'Is that such a bad thing?': Trump willing to help QAnon conspiracy theorists 'save the world' from cannibals and paedophiles

The Biden campaign said the president's response to the quasi-religious conspiracy was another example of 'giving voice to violence'

Justin Vallejo
New York
Thursday 20 August 2020 00:31 BST
Trump willing to help QAnon conspiracy theorists 'save the world' from cannibals and paedophiles

Donald Trump gave new hope to QAnon conspiracy theorists who believe he is waging a secret war against a deep state of paedophile cannibals by saying that he would be willing to help them "save the world".

Asked at his daily press conference what he thinks about the QAnon movement, the president said he didn’t know much about it other than they “like him very much, which I appreciate”.

At the crux of the theory is a belief that the president is secretly working to save the world from a satanic cult of paedophiles and cannibals. When asked if that was something he was behind, Mr Trump said he was willing to put himself “out there” to help.

“Well I haven’t heard that, but is that supposed to be a bad thing or a good thing? You know, if I can help save the world from some problems, I’m willing to do it, I’m willing to put myself out there,” Mr Trump said.

“And we are actually, we’re saving the world from a radical left philosophy that will destroy this country, and when this country is gone the rest of the world would follow.”

The Biden campaign said Mr Trump's response to QAnon was another example of the president "giving voice to violence".

"After calling neo-Nazis and white supremacists in Charlottesville 'fine people' and tear gassing peaceful protesters following the murder of George Floyd, Donald Trump just sought to legitimize a conspiracy theory that the FBI has identified as a domestic terrorism threat," Biden campaign spokesperson, Andrew Bates, said in a statement.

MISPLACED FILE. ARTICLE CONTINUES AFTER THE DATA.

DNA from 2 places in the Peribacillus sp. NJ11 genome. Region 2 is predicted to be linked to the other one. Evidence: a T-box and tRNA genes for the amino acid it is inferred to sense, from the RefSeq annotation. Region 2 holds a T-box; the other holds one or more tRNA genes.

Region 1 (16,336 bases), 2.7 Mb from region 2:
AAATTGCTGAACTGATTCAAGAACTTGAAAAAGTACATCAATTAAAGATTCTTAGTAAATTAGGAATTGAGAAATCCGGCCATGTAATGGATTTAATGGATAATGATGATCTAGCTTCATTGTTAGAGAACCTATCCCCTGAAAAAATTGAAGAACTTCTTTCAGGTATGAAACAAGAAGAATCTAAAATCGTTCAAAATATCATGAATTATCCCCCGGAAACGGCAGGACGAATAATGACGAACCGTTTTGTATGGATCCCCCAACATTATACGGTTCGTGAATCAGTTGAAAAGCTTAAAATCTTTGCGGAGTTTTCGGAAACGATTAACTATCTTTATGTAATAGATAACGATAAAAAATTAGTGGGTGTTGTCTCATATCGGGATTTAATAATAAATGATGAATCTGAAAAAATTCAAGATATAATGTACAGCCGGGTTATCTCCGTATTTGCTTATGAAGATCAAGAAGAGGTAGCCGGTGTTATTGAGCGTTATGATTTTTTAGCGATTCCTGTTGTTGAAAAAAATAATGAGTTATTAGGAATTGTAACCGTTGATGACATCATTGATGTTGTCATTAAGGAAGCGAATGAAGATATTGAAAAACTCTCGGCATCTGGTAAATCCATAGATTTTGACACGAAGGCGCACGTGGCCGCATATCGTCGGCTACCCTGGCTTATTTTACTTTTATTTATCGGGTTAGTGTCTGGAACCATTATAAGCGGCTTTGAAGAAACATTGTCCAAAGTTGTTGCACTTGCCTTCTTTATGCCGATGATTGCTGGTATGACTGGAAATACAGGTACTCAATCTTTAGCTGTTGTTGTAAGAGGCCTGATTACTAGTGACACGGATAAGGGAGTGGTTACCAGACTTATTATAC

The pro-Trump supporters of the QAnon theory have continued to grow since he was elected president, and often attend his rallies wearing "Q" shirts.

The first time Mr Trump was asked about QAnon during a White House press conference last week, he refused to address the conspiracy directly. When asked about one of the theory's proponent's, Marjorie Taylor Greene, who won the Republican primary for Georgia's 14th Congressional district, Mr Trump congratulated her but moved on quickly to the next question.

When asked again on Wednesday, the president said that while he doesn't know much about the movement, he does know they are people that love the country and don't like seeing it the way it is.

"I have heard that it is gaining in popularity and from what I hear, these are people that when they watch the streets of Portland when they watch what happened in New York City in just the last six or seven months, but this was starting even four years ago when I came here," he said.

"These are people that don't like seeing what's going on in places like Portland and places like Chicago, and New York and other cities and states."

Mr Trump's 2016 Republican primary opponent, Jeb Bush, was also quick to denounce the president for his apparent embrace of the conspiracy theory.

"Why in the world would the President not kick Q'anon supporters' butts? Nut jobs, rascists, haters have no place in either Party," Mr Bush said in a tweet.

Adherents to the conspiracy theory believe a mysterious but anonymous figure known as "Q" leaves cryptic but often prophetic messages on websites such as 4chan. Different theories contend that Q is a former intelligence officer, a group of people or perhaps even Mr Trump himself.

It has increasingly come into the mainstream during the course of Mr Trump's presidency, with several Republican candidates identifying themselves with it.

QAnon is linked to the notorious Pizzagate conspiracy, which claimed that Hillary Clinton and others were running a paedophile ring from the basement of a DC restaurant.

In 2016 a heavily armed North Carolina man drove to the restaurant to free the children he believed were trapped there and opened fire. However, the restaurant had no basement and there were no children. The gunman, Edgar Maddison Welch, was sentenced to four years in jail. He apologised for his actions and said he had made an "incredibly ill-advised decision".

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